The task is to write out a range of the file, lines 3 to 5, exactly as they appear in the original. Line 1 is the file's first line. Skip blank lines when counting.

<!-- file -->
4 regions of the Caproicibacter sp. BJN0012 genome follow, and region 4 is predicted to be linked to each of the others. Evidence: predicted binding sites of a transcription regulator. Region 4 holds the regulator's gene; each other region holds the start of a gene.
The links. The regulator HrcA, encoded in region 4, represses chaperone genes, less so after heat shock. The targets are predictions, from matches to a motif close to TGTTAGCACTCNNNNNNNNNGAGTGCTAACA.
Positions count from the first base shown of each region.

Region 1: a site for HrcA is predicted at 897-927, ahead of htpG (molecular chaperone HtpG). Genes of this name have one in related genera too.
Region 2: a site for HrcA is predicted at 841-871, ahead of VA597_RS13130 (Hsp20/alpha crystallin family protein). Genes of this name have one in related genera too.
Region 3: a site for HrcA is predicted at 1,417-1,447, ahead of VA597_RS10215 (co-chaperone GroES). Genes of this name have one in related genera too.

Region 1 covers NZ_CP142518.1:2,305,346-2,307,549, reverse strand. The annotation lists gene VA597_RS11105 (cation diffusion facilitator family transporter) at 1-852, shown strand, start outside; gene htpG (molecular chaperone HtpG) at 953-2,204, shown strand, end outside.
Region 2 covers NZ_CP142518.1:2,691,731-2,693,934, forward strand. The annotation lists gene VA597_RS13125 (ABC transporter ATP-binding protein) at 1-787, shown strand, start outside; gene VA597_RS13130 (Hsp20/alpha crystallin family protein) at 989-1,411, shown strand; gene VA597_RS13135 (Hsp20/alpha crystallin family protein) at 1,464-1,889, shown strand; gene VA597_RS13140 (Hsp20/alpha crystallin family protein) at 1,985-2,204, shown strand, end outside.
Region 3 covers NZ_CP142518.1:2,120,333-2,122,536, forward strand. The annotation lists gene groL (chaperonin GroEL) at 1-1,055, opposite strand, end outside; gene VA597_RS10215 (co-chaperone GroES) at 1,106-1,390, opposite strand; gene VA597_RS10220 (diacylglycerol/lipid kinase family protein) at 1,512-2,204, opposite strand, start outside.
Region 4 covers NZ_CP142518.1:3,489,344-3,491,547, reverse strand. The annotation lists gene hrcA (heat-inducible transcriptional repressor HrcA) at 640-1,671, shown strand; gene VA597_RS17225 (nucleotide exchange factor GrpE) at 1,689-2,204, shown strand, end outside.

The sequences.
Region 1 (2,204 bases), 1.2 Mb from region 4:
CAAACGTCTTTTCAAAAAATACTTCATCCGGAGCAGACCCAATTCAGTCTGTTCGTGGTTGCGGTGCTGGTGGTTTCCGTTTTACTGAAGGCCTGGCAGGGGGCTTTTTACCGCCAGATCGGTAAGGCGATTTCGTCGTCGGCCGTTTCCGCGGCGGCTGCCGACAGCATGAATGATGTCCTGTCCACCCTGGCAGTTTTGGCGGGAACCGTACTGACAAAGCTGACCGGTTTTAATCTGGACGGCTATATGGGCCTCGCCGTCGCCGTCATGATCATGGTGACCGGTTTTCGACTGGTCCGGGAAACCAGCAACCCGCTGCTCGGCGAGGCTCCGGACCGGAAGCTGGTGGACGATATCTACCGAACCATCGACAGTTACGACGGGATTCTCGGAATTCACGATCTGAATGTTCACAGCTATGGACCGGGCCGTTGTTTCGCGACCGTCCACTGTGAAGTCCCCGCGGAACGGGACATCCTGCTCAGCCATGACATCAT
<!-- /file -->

Positions count from the first base shown of each region.

Region 1: a site for HrcA is predicted at 897-927, ahead of htpG (molecular chaperone HtpG). Genes of this name have one in related genera too.
Region 2: a site for HrcA is predicted at 841-871, ahead of VA597_RS13130 (Hsp20/alpha crystallin family protein). Genes of this name have one in related genera too.